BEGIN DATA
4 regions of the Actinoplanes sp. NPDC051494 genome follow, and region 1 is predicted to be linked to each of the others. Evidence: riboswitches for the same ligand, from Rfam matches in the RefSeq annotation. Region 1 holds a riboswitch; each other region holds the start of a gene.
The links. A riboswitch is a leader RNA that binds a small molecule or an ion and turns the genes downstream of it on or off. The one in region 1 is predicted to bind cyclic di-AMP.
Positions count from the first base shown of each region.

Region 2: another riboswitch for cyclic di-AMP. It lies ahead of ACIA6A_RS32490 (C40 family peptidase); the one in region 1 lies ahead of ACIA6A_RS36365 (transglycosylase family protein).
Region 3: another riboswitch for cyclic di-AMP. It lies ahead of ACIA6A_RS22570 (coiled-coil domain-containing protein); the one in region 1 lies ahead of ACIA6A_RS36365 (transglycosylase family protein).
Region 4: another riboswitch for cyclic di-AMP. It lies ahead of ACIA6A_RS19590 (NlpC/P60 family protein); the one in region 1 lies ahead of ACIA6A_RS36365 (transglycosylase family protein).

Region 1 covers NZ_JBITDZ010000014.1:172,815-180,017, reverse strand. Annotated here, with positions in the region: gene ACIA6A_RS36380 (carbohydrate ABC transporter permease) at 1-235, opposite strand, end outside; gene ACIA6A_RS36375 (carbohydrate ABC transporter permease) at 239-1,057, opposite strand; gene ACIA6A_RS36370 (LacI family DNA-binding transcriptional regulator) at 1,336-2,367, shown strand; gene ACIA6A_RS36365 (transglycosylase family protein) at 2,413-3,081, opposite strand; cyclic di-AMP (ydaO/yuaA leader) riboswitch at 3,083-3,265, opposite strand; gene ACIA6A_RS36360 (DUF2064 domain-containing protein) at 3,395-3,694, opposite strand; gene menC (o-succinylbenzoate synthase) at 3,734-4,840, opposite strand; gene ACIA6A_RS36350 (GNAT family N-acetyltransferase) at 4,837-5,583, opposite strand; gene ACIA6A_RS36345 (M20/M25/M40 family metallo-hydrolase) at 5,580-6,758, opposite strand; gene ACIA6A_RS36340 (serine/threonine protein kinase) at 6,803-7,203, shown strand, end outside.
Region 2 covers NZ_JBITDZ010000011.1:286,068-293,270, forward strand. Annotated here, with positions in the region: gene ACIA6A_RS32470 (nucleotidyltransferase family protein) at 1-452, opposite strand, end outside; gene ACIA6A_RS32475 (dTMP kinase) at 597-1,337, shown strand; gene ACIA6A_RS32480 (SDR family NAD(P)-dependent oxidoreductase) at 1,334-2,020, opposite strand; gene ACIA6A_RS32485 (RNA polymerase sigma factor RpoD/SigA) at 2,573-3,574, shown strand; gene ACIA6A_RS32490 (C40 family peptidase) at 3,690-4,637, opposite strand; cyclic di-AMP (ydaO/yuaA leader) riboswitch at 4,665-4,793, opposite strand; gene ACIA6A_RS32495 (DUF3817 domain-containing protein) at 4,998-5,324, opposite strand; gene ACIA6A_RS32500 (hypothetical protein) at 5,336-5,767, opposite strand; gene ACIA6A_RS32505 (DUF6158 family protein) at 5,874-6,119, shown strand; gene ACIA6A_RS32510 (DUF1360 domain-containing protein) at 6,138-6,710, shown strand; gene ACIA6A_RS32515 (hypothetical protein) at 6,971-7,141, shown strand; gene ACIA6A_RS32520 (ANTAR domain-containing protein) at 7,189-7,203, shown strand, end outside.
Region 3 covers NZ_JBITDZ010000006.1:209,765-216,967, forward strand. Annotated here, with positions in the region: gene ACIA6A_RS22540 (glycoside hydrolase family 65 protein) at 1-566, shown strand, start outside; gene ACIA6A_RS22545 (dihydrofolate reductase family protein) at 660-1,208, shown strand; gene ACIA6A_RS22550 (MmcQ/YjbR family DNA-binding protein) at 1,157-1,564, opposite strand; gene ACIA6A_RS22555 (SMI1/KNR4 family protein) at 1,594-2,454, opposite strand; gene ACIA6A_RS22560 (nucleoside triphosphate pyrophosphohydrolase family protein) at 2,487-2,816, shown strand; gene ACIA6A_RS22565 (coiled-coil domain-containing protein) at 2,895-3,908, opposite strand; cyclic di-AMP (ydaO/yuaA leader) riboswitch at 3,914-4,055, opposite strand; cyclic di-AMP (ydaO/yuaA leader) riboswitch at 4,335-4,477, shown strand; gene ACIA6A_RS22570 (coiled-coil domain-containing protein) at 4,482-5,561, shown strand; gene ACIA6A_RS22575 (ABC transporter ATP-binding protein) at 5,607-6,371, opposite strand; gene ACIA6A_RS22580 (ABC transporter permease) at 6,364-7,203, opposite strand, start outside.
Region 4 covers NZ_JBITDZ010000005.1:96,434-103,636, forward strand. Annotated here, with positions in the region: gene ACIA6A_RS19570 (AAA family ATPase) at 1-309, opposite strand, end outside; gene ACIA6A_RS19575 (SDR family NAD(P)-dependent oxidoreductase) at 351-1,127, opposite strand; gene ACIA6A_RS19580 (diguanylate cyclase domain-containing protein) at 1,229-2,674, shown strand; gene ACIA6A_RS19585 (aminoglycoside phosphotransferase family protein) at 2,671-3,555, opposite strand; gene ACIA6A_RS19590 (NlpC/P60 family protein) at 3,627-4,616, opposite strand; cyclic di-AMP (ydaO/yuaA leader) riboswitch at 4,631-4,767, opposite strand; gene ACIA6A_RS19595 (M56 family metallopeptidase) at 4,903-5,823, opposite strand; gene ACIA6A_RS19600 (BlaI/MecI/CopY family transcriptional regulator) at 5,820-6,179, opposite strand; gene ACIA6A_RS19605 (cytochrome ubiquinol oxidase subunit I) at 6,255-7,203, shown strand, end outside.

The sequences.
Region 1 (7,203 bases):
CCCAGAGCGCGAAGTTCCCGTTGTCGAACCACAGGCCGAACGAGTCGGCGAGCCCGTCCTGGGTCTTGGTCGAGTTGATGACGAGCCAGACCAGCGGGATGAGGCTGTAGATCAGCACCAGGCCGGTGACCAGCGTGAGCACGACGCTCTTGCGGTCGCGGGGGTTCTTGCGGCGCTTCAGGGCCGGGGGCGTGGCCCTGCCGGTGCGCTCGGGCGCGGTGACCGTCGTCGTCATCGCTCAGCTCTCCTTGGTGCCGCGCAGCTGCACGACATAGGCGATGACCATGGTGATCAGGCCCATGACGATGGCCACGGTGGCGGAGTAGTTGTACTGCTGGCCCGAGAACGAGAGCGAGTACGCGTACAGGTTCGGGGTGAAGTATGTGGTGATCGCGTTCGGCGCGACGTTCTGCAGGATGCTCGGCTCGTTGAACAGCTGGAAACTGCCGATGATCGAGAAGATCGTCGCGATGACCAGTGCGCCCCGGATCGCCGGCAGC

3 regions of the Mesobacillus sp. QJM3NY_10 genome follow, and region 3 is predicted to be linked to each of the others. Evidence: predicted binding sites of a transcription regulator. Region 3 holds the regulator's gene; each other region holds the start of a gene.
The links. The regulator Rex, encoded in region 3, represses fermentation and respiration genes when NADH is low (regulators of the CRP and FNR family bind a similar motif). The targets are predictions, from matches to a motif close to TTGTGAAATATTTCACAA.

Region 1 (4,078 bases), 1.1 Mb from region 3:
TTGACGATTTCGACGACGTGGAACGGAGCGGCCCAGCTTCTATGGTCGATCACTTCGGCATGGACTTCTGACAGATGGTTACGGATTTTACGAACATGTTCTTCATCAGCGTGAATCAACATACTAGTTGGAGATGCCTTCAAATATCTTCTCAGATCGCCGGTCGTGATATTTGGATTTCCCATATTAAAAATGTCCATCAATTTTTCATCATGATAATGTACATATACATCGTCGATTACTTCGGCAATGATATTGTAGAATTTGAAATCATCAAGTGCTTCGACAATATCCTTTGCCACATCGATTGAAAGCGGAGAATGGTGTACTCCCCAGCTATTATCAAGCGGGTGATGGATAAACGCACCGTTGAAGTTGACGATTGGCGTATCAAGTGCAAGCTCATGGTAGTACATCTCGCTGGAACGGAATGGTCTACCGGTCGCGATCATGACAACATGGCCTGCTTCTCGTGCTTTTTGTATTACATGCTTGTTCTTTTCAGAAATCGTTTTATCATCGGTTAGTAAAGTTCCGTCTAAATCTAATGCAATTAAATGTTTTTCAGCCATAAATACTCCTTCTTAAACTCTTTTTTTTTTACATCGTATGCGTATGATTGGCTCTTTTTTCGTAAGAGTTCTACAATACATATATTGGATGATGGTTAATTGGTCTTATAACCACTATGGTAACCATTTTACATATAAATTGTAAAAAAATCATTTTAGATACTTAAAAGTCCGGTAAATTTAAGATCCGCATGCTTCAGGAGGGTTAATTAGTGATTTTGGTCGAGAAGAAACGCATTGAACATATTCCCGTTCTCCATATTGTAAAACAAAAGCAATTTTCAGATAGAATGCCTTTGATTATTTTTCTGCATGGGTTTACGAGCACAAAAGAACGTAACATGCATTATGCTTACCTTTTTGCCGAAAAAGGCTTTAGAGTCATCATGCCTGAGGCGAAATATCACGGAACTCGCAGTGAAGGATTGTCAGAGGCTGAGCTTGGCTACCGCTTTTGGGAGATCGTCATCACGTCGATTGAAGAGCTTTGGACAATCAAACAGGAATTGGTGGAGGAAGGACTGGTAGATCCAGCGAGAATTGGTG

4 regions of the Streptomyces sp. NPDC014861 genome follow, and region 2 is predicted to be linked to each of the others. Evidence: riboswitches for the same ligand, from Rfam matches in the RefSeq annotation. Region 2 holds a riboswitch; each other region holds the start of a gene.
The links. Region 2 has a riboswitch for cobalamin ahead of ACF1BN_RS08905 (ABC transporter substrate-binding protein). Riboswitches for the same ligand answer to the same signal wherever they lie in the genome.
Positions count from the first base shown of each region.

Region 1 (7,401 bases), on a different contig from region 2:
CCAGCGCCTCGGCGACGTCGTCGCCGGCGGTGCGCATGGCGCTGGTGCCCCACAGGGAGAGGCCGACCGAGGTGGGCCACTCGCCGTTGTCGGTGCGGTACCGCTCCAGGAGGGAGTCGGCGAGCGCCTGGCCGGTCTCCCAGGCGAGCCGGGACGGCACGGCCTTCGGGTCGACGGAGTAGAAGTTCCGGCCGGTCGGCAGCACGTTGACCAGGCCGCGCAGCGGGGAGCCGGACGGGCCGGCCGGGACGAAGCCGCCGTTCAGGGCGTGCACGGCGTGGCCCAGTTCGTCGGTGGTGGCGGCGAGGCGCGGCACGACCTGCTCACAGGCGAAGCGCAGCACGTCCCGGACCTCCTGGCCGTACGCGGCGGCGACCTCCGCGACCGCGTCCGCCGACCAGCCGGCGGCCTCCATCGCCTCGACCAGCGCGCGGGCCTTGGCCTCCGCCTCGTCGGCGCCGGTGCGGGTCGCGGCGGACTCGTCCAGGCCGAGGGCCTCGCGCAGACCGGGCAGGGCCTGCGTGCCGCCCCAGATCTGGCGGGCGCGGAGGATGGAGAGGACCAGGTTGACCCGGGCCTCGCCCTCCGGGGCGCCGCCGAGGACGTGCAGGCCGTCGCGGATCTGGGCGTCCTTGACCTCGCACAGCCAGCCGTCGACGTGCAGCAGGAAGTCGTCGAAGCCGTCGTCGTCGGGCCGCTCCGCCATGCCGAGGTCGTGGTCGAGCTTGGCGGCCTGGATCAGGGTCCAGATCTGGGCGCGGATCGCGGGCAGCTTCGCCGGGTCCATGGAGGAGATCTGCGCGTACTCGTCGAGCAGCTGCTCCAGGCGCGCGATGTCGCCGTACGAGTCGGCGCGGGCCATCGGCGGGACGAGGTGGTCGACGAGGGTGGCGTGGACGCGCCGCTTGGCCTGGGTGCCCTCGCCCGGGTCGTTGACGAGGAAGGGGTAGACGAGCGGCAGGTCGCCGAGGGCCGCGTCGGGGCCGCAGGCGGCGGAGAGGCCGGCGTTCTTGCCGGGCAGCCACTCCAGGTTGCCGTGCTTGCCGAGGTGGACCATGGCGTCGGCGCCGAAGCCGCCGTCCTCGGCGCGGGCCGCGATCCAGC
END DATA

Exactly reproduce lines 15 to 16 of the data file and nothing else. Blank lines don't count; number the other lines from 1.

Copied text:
The links. The regulator Rex, encoded in region 3, represses fermentation and respiration genes when NADH is low (regulators of the CRP and FNR family bind a similar motif). The targets are predictions, from matches to a motif close to TTGTGAAATATTTCACAA.

Region 1 (4,078 bases), 1.1 Mb from region 3: